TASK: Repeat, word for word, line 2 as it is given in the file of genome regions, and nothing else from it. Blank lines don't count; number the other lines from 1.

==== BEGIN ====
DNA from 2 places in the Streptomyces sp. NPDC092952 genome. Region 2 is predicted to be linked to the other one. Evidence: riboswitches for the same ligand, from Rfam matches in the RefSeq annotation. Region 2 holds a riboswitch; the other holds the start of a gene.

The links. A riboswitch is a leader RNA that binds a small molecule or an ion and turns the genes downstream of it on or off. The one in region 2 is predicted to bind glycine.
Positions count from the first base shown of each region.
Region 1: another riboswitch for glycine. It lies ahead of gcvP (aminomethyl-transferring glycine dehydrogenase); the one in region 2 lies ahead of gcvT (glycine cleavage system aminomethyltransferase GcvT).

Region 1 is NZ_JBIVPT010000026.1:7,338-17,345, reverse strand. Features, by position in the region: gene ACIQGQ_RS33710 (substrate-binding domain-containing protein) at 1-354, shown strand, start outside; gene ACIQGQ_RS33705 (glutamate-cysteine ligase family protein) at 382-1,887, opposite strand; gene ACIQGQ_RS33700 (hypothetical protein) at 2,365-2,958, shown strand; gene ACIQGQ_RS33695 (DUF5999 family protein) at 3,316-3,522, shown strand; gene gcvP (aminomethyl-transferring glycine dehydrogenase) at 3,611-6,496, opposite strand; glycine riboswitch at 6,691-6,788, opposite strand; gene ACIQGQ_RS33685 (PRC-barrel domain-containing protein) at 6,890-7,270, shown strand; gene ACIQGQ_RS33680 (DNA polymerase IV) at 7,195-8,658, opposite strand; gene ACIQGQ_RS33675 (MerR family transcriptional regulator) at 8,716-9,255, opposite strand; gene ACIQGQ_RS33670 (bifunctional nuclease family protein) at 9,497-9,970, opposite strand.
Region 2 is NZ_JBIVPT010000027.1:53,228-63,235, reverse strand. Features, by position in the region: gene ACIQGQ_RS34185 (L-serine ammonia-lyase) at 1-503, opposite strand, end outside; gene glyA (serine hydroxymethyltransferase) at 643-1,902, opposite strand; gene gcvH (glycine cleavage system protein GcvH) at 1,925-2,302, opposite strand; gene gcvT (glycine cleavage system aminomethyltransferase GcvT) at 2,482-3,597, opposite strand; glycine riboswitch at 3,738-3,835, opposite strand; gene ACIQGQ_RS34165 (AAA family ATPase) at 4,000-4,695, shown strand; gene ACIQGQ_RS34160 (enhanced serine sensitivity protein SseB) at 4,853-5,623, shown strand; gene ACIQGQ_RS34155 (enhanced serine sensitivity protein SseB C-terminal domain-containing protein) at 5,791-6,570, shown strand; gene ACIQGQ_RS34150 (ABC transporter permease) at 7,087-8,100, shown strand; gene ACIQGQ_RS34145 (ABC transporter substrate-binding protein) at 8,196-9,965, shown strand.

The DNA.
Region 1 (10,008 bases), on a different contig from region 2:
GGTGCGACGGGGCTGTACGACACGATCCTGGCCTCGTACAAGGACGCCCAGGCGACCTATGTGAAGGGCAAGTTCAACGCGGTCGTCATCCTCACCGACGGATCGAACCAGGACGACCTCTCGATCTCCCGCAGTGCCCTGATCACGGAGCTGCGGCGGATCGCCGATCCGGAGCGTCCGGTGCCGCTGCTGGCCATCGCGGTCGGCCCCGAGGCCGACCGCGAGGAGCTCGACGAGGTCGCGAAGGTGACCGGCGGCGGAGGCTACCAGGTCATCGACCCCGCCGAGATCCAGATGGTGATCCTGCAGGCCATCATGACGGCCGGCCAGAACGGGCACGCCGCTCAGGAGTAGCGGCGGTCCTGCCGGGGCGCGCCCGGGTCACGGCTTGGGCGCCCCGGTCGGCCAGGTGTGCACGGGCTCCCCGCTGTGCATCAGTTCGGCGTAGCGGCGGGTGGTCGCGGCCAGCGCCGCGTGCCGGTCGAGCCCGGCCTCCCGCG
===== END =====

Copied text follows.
The links. A riboswitch is a leader RNA that binds a small molecule or an ion and turns the genes downstream of it on or off. The one in region 2 is predicted to bind glycine.